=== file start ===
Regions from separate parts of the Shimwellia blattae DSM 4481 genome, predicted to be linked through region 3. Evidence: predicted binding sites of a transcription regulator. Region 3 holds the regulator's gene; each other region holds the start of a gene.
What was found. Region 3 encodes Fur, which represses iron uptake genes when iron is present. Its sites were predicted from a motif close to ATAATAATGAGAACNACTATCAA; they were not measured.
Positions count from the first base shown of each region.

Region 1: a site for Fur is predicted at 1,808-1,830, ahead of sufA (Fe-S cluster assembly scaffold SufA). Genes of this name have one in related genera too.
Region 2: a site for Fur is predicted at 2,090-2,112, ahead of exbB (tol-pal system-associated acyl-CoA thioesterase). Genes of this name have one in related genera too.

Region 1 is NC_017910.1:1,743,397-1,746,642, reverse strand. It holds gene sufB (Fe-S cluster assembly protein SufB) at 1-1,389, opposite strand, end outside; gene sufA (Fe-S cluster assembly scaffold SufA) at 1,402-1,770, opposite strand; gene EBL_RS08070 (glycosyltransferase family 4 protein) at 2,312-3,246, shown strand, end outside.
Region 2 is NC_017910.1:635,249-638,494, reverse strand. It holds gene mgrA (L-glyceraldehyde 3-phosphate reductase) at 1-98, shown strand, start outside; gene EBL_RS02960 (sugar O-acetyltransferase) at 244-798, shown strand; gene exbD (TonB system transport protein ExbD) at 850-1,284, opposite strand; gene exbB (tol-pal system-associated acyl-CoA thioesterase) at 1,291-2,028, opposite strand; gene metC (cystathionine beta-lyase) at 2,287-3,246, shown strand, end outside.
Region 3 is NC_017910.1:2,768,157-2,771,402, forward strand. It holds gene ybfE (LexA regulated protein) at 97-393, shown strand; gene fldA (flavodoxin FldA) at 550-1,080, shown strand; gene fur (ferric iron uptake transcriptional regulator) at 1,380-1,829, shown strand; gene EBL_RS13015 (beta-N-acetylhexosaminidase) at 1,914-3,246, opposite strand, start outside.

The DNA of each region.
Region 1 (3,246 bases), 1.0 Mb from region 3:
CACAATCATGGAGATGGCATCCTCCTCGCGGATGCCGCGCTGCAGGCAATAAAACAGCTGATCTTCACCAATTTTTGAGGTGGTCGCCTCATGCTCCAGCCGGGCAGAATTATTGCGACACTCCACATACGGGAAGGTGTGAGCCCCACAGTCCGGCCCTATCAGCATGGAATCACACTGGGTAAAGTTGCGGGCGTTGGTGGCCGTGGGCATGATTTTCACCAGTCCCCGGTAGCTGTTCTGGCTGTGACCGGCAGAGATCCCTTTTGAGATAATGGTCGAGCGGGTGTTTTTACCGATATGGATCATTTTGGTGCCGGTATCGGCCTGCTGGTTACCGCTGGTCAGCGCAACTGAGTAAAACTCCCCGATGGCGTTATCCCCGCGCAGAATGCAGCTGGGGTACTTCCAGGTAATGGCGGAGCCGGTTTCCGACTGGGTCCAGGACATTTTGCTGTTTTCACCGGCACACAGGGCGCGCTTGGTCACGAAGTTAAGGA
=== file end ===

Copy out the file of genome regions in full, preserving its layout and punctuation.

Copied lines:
Regions from separate parts of the Shimwellia blattae DSM 4481 genome, predicted to be linked through region 3. Evidence: predicted binding sites of a transcription regulator. Region 3 holds the regulator's gene; each other region holds the start of a gene.
What was found. Region 3 encodes Fur, which represses iron uptake genes when iron is present. Its sites were predicted from a motif close to ATAATAATGAGAACNACTATCAA; they were not measured.
Positions count from the first base shown of each region.

Region 1: a site for Fur is predicted at 1,808-1,830, ahead of sufA (Fe-S cluster assembly scaffold SufA). Genes of this name have one in related genera too.
Region 2: a site for Fur is predicted at 2,090-2,112, ahead of exbB (tol-pal system-associated acyl-CoA thioesterase). Genes of this name have one in related genera too.

Region 1 is NC_017910.1:1,743,397-1,746,642, reverse strand. It holds gene sufB (Fe-S cluster assembly protein SufB) at 1-1,389, opposite strand, end outside; gene sufA (Fe-S cluster assembly scaffold SufA) at 1,402-1,770, opposite strand; gene EBL_RS08070 (glycosyltransferase family 4 protein) at 2,312-3,246, shown strand, end outside.
Region 2 is NC_017910.1:635,249-638,494, reverse strand. It holds gene mgrA (L-glyceraldehyde 3-phosphate reductase) at 1-98, shown strand, start outside; gene EBL_RS02960 (sugar O-acetyltransferase) at 244-798, shown strand; gene exbD (TonB system transport protein ExbD) at 850-1,284, opposite strand; gene exbB (tol-pal system-associated acyl-CoA thioesterase) at 1,291-2,028, opposite strand; gene metC (cystathionine beta-lyase) at 2,287-3,246, shown strand, end outside.
Region 3 is NC_017910.1:2,768,157-2,771,402, forward strand. It holds gene ybfE (LexA regulated protein) at 97-393, shown strand; gene fldA (flavodoxin FldA) at 550-1,080, shown strand; gene fur (ferric iron uptake transcriptional regulator) at 1,380-1,829, shown strand; gene EBL_RS13015 (beta-N-acetylhexosaminidase) at 1,914-3,246, opposite strand, start outside.

The DNA of each region.
Region 1 (3,246 bases), 1.0 Mb from region 3:
CACAATCATGGAGATGGCATCCTCCTCGCGGATGCCGCGCTGCAGGCAATAAAACAGCTGATCTTCACCAATTTTTGAGGTGGTCGCCTCATGCTCCAGCCGGGCAGAATTATTGCGACACTCCACATACGGGAAGGTGTGAGCCCCACAGTCCGGCCCTATCAGCATGGAATCACACTGGGTAAAGTTGCGGGCGTTGGTGGCCGTGGGCATGATTTTCACCAGTCCCCGGTAGCTGTTCTGGCTGTGACCGGCAGAGATCCCTTTTGAGATAATGGTCGAGCGGGTGTTTTTACCGATATGGATCATTTTGGTGCCGGTATCGGCCTGCTGGTTACCGCTGGTCAGCGCAACTGAGTAAAACTCCCCGATGGCGTTATCCCCGCGCAGAATGCAGCTGGGGTACTTCCAGGTAATGGCGGAGCCGGTTTCCGACTGGGTCCAGGACATTTTGCTGTTTTCACCGGCACACAGGGCGCGCTTGGTCACGAAGTTAAGGA